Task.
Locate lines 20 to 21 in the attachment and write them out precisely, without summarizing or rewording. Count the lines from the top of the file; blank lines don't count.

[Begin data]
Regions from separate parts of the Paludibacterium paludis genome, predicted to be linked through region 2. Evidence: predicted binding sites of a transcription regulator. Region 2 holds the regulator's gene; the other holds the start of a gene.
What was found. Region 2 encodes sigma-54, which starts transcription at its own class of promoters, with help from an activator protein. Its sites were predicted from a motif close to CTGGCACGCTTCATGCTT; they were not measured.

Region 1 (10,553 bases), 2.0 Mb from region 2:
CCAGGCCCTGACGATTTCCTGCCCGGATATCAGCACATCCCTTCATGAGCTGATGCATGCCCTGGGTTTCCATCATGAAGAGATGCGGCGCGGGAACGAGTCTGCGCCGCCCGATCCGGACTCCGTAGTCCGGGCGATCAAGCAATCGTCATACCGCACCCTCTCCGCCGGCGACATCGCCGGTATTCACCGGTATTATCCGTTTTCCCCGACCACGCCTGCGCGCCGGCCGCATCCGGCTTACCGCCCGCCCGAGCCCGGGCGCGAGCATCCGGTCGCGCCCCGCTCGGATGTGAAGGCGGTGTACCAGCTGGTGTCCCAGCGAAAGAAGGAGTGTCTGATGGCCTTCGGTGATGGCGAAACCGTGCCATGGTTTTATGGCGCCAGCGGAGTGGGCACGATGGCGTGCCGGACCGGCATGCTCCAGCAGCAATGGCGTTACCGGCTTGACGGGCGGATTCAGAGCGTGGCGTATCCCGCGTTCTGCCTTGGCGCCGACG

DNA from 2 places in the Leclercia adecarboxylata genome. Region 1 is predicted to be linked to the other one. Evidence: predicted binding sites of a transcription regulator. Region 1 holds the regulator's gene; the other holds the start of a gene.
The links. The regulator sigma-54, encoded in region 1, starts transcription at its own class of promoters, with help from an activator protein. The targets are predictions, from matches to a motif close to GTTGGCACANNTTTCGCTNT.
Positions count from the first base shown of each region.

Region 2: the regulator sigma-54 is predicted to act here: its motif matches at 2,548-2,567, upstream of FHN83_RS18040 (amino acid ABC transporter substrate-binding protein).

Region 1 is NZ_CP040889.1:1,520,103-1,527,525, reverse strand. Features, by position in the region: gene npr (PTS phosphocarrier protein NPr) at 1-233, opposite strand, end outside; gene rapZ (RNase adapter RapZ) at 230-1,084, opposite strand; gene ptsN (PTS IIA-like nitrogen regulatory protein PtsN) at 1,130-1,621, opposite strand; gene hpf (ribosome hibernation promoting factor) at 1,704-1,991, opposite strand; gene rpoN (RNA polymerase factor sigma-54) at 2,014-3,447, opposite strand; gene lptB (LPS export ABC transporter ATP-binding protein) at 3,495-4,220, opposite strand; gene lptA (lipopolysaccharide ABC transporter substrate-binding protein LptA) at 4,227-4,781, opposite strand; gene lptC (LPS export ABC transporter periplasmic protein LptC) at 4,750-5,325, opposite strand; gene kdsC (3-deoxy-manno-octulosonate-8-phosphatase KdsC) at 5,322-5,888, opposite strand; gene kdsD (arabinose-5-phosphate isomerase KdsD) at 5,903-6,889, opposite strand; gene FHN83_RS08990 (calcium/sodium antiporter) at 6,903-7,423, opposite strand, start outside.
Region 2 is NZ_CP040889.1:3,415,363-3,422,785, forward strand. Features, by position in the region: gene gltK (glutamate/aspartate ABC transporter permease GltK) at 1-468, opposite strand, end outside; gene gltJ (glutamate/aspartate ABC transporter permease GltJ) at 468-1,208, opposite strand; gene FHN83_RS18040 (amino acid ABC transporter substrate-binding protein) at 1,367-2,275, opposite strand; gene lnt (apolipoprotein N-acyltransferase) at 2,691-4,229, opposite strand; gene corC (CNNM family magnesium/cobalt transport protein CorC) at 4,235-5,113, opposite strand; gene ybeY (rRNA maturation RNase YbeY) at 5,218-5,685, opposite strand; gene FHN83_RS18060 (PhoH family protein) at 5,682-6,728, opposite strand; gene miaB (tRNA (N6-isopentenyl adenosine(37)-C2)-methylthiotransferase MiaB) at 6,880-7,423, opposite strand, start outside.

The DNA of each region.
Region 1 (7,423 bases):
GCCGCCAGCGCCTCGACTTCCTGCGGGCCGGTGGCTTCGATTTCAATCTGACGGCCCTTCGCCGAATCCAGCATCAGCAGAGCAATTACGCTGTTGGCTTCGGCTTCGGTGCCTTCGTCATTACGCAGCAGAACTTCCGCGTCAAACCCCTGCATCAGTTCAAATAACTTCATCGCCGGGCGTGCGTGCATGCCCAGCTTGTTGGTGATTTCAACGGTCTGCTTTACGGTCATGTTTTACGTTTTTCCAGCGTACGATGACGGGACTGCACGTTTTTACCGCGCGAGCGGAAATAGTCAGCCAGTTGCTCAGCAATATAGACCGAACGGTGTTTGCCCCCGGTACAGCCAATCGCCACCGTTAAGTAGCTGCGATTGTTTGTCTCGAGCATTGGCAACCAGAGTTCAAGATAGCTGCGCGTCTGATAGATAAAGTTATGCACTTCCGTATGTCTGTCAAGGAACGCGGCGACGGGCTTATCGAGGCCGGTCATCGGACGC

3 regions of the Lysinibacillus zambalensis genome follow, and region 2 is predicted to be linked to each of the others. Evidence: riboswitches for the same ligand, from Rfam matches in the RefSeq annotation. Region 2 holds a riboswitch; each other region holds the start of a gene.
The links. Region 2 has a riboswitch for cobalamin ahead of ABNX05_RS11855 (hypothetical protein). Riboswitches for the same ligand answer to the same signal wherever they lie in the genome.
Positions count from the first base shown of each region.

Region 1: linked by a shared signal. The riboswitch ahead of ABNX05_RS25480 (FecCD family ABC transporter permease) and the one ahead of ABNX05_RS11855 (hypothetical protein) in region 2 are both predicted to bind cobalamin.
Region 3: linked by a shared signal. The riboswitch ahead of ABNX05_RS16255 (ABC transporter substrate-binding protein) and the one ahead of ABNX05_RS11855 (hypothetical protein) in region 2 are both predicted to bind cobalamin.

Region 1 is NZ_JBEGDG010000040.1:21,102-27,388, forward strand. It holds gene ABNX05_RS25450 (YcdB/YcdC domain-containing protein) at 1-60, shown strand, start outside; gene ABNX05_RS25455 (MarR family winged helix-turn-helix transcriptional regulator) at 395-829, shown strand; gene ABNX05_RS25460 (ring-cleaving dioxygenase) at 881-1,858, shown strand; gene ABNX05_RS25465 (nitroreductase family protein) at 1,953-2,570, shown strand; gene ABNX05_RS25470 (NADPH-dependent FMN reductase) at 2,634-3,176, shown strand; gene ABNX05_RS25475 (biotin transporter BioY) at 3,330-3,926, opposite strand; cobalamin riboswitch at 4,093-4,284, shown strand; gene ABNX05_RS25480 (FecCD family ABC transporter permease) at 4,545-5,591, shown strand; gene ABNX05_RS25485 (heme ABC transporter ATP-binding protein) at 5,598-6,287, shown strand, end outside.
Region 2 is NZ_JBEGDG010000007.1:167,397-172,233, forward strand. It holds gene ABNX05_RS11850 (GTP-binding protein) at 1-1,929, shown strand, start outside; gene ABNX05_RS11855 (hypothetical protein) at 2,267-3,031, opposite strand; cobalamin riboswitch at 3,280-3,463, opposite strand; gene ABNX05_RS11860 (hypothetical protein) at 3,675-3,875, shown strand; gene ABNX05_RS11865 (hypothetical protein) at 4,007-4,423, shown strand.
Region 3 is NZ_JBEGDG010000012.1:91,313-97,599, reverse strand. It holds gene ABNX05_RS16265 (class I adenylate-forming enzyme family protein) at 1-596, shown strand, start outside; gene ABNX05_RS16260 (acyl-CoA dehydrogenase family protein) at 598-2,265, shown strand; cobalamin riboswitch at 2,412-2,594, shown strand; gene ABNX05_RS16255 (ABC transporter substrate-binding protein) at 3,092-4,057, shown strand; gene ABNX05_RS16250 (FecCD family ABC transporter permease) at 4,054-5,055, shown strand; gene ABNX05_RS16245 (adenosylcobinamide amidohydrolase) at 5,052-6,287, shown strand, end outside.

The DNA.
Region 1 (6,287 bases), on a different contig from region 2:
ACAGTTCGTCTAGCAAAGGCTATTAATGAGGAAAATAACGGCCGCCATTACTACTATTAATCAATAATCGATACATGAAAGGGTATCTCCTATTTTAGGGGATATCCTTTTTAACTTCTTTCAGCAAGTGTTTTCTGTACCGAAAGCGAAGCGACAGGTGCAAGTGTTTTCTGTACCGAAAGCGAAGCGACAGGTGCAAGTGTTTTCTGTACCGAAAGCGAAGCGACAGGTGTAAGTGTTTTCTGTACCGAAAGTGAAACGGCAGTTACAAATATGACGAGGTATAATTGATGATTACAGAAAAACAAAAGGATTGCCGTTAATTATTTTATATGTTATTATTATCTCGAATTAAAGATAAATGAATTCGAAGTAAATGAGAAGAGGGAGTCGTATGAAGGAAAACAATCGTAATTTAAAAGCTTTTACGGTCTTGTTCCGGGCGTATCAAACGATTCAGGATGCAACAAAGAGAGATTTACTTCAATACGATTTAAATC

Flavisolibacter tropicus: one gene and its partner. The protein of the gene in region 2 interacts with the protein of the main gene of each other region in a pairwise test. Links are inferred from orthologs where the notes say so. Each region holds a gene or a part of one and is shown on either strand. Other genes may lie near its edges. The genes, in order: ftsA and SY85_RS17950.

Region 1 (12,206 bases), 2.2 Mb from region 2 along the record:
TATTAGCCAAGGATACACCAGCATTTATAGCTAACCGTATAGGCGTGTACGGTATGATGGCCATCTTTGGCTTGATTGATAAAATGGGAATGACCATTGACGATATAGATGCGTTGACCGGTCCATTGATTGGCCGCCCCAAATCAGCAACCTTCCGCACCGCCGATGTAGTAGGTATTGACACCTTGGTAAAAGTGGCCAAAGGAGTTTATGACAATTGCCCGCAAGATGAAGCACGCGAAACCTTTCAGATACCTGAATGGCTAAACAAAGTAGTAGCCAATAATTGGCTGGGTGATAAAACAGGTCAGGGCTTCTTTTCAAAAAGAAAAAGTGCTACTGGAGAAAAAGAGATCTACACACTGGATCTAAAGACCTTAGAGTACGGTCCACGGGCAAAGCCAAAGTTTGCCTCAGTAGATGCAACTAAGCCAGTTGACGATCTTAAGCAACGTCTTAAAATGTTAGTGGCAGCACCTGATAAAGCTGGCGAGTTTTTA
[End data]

Region 2 is NZ_JBEGDG010000007.1:167,397-172,233, forward strand. It holds gene ABNX05_RS11850 (GTP-binding protein) at 1-1,929, shown strand, start outside; gene ABNX05_RS11855 (hypothetical protein) at 2,267-3,031, opposite strand; cobalamin riboswitch at 3,280-3,463, opposite strand; gene ABNX05_RS11860 (hypothetical protein) at 3,675-3,875, shown strand; gene ABNX05_RS11865 (hypothetical protein) at 4,007-4,423, shown strand.
Region 3 is NZ_JBEGDG010000012.1:91,313-97,599, reverse strand. It holds gene ABNX05_RS16265 (class I adenylate-forming enzyme family protein) at 1-596, shown strand, start outside; gene ABNX05_RS16260 (acyl-CoA dehydrogenase family protein) at 598-2,265, shown strand; cobalamin riboswitch at 2,412-2,594, shown strand; gene ABNX05_RS16255 (ABC transporter substrate-binding protein) at 3,092-4,057, shown strand; gene ABNX05_RS16250 (FecCD family ABC transporter permease) at 4,054-5,055, shown strand; gene ABNX05_RS16245 (adenosylcobinamide amidohydrolase) at 5,052-6,287, shown strand, end outside.